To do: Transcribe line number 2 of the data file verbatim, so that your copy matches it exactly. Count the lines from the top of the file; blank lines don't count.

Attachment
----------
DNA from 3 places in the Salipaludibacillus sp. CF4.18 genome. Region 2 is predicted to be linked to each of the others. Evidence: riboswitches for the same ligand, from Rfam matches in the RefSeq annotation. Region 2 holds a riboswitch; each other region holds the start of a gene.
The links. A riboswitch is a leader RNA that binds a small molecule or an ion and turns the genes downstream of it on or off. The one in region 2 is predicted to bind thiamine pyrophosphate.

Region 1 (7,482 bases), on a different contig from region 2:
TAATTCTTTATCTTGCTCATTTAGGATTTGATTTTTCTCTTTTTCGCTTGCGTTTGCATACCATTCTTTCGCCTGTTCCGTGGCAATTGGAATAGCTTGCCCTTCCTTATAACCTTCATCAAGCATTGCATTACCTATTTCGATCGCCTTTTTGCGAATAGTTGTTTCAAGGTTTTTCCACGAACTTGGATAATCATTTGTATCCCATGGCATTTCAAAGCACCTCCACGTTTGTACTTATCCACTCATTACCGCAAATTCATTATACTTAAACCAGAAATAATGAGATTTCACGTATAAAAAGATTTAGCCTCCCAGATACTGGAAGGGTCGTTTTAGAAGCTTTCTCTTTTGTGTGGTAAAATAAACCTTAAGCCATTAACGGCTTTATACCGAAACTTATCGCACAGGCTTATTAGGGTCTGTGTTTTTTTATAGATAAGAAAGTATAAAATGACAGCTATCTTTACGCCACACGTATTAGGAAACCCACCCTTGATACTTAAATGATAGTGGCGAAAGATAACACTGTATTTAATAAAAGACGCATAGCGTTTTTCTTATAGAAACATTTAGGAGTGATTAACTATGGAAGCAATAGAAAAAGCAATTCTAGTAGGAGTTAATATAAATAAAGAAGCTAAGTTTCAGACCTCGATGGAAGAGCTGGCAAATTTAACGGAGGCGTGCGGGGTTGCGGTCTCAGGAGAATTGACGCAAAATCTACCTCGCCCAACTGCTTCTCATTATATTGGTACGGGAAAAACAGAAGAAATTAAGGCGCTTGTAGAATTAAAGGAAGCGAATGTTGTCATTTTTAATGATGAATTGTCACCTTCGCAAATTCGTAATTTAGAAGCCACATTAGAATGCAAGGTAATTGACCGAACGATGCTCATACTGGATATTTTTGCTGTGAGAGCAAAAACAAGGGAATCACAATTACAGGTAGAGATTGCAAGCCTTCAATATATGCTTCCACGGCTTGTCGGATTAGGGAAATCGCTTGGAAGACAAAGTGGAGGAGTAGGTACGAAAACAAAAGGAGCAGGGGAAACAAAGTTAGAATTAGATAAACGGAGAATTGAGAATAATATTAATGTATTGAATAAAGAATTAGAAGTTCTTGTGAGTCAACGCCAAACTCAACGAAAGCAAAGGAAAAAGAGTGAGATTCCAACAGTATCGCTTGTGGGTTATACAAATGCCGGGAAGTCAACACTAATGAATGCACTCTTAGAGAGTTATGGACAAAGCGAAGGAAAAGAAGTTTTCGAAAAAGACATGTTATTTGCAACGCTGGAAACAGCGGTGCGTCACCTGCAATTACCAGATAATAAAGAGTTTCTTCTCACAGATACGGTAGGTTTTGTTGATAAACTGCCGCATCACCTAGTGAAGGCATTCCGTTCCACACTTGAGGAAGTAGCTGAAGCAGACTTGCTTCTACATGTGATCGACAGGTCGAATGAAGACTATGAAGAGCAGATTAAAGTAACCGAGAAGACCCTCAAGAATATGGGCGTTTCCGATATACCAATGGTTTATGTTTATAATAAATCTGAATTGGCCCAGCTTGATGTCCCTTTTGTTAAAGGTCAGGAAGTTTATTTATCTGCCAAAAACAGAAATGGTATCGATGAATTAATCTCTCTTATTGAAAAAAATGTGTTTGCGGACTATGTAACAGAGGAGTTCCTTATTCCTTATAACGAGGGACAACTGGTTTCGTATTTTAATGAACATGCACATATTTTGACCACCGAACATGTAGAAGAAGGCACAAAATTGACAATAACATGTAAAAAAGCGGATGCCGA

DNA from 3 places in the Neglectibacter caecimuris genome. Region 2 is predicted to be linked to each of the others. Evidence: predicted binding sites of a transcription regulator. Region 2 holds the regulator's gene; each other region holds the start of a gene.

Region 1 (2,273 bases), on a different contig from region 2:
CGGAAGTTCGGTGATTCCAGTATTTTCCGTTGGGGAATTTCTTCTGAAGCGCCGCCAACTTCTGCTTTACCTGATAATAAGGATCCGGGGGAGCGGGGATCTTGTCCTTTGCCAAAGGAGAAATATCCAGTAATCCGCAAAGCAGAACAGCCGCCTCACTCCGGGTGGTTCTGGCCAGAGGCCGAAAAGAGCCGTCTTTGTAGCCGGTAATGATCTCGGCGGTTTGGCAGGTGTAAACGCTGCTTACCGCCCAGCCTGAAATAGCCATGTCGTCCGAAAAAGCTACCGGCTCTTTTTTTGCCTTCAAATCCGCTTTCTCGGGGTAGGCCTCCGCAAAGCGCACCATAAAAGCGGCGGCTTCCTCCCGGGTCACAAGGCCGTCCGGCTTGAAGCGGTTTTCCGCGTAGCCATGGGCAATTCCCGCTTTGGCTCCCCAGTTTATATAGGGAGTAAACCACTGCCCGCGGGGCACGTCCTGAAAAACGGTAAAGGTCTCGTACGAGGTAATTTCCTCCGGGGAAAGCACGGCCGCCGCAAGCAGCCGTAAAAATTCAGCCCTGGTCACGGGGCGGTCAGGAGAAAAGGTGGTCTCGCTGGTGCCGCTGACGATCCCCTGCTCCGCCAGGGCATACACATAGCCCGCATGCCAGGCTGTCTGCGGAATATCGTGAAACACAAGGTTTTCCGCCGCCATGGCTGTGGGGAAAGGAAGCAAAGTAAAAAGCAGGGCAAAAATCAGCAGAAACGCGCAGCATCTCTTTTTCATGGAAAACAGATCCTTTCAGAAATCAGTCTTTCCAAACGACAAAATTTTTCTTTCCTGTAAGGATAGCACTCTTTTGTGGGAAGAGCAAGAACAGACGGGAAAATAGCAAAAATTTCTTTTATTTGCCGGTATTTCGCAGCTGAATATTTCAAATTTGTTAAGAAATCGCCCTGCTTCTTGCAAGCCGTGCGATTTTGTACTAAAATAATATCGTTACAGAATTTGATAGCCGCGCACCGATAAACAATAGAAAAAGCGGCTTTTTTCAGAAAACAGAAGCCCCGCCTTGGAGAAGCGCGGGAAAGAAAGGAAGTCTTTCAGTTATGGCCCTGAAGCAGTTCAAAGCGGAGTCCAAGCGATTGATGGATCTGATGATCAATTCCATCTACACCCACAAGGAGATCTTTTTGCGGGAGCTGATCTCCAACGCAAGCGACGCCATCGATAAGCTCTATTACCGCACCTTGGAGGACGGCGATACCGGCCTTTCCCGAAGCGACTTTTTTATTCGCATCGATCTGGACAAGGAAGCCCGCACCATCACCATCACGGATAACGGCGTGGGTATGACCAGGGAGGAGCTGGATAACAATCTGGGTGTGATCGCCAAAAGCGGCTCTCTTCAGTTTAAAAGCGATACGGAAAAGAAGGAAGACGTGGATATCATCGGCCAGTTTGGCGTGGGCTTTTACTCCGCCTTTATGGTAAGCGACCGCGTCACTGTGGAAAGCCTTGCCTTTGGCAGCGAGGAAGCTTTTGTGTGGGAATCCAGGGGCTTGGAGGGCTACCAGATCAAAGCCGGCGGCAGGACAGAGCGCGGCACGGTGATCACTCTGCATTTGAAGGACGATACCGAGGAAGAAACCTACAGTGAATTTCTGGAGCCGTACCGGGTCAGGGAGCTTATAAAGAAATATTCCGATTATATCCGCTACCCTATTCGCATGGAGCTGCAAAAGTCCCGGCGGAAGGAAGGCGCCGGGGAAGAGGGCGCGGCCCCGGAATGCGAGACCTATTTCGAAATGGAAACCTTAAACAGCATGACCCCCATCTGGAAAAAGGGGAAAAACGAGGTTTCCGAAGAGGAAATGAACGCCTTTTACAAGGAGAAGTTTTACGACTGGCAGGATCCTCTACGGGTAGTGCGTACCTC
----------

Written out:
The links. A riboswitch is a leader RNA that binds a small molecule or an ion and turns the genes downstream of it on or off. The one in region 2 is predicted to bind thiamine pyrophosphate.